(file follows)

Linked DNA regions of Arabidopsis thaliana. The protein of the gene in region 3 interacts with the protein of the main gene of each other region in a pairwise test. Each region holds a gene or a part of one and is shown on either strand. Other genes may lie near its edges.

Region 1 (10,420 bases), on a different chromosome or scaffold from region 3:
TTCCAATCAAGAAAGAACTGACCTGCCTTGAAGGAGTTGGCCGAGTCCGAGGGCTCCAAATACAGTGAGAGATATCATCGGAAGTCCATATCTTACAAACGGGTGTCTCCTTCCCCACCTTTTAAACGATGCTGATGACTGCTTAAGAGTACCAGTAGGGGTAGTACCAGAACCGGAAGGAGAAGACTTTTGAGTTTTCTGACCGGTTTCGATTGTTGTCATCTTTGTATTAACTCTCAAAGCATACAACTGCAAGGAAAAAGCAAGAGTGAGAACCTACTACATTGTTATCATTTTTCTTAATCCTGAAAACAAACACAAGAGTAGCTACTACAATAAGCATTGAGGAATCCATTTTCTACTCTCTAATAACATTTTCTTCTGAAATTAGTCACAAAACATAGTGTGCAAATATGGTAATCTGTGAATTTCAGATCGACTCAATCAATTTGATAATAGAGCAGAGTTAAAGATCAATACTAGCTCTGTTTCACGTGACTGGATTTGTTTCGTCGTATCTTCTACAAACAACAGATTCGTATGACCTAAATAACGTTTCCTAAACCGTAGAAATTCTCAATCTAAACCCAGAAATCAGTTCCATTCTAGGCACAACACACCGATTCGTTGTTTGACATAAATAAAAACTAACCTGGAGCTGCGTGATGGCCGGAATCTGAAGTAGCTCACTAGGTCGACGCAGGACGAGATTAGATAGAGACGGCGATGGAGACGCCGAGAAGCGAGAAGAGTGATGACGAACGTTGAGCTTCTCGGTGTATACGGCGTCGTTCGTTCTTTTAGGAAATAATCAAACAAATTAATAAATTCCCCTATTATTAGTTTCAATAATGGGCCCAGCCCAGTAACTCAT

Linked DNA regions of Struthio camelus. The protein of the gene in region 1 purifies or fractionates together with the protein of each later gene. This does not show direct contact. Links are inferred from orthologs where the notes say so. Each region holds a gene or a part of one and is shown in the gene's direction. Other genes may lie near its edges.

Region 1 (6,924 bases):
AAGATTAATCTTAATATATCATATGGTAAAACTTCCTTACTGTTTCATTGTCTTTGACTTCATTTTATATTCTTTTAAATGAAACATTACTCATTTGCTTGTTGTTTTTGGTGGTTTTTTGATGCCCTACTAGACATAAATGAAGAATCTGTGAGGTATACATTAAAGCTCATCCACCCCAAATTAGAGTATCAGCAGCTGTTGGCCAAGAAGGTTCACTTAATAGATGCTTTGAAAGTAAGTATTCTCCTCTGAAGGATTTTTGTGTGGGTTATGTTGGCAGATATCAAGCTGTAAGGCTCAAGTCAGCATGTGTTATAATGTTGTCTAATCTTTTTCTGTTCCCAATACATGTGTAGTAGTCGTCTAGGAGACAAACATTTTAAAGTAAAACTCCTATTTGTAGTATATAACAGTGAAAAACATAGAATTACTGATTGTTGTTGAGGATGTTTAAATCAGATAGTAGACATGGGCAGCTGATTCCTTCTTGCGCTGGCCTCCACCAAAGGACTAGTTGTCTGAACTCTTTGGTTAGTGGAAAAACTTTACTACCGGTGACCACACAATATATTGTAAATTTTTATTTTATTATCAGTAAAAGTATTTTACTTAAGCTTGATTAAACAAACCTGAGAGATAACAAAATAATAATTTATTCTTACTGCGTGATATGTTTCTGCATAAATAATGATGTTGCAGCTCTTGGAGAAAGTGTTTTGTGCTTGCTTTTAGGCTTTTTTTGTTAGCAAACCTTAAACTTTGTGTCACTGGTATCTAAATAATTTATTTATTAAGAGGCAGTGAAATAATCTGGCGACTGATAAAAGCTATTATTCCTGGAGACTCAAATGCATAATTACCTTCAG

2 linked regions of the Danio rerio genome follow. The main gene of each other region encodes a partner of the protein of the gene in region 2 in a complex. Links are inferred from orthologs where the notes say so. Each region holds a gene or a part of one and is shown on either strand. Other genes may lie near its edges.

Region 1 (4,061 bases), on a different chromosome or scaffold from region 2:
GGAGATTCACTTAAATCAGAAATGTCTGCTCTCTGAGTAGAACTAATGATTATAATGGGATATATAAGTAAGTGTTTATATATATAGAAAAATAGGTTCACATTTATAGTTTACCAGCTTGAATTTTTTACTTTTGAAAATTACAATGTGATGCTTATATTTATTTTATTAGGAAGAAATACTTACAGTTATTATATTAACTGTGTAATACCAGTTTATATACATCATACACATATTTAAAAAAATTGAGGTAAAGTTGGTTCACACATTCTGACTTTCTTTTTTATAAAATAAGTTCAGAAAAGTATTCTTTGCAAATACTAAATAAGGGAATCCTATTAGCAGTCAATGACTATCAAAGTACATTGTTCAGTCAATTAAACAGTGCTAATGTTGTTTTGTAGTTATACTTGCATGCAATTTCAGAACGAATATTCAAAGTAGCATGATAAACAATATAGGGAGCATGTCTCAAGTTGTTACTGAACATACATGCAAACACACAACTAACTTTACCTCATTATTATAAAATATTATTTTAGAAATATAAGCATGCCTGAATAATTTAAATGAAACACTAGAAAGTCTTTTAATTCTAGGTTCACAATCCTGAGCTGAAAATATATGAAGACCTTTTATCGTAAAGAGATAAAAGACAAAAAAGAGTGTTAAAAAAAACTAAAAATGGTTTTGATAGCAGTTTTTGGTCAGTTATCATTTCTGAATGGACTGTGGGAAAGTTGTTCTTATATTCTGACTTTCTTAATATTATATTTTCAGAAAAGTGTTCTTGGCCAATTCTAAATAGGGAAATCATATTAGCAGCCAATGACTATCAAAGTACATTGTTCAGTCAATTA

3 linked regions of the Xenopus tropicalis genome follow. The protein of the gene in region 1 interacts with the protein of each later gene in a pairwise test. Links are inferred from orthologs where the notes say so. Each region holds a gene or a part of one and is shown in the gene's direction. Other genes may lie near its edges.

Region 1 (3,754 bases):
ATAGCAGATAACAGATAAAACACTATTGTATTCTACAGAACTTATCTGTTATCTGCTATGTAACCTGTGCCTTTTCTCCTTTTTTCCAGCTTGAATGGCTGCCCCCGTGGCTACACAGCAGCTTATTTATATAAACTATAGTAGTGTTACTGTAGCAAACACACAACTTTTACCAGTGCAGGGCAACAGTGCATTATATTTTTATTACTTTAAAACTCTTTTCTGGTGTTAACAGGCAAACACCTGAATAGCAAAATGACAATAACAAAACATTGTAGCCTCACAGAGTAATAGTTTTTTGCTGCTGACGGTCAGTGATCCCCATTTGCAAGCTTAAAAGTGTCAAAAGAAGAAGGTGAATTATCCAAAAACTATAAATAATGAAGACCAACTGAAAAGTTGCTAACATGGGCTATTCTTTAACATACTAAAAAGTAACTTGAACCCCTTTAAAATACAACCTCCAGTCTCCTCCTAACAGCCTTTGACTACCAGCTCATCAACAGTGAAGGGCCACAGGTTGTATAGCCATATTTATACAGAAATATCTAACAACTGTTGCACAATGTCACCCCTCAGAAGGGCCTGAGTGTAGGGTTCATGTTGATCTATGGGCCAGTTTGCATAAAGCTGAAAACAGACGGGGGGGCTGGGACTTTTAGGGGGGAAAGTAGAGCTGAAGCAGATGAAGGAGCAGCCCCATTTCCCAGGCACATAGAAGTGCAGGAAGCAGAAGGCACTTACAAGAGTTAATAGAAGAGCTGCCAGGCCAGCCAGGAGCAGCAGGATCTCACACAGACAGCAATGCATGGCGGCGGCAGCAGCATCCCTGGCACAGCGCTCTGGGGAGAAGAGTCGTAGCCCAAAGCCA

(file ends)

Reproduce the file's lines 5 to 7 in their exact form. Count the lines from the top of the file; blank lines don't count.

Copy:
Region 1 (6,924 bases):
AAGATTAATCTTAATATATCATATGGTAAAACTTCCTTACTGTTTCATTGTCTTTGACTTCATTTTATATTCTTTTAAATGAAACATTACTCATTTGCTTGTTGTTTTTGGTGGTTTTTTGATGCCCTACTAGACATAAATGAAGAATCTGTGAGGTATACATTAAAGCTCATCCACCCCAAATTAGAGTATCAGCAGCTGTTGGCCAAGAAGGTTCACTTAATAGATGCTTTGAAAGTAAGTATTCTCCTCTGAAGGATTTTTGTGTGGGTTATGTTGGCAGATATCAAGCTGTAAGGCTCAAGTCAGCATGTGTTATAATGTTGTCTAATCTTTTTCTGTTCCCAATACATGTGTAGTAGTCGTCTAGGAGACAAACATTTTAAAGTAAAACTCCTATTTGTAGTATATAACAGTGAAAAACATAGAATTACTGATTGTTGTTGAGGATGTTTAAATCAGATAGTAGACATGGGCAGCTGATTCCTTCTTGCGCTGGCCTCCACCAAAGGACTAGTTGTCTGAACTCTTTGGTTAGTGGAAAAACTTTACTACCGGTGACCACACAATATATTGTAAATTTTTATTTTATTATCAGTAAAAGTATTTTACTTAAGCTTGATTAAACAAACCTGAGAGATAACAAAATAATAATTTATTCTTACTGCGTGATATGTTTCTGCATAAATAATGATGTTGCAGCTCTTGGAGAAAGTGTTTTGTGCTTGCTTTTAGGCTTTTTTTGTTAGCAAACCTTAAACTTTGTGTCACTGGTATCTAAATAATTTATTTATTAAGAGGCAGTGAAATAATCTGGCGACTGATAAAAGCTATTATTCCTGGAGACTCAAATGCATAATTACCTTCAG

2 linked regions of the Danio rerio genome follow. The main gene of each other region encodes a partner of the protein of the gene in region 2 in a complex. Links are inferred from orthologs where the notes say so. Each region holds a gene or a part of one and is shown on either strand. Other genes may lie near its edges.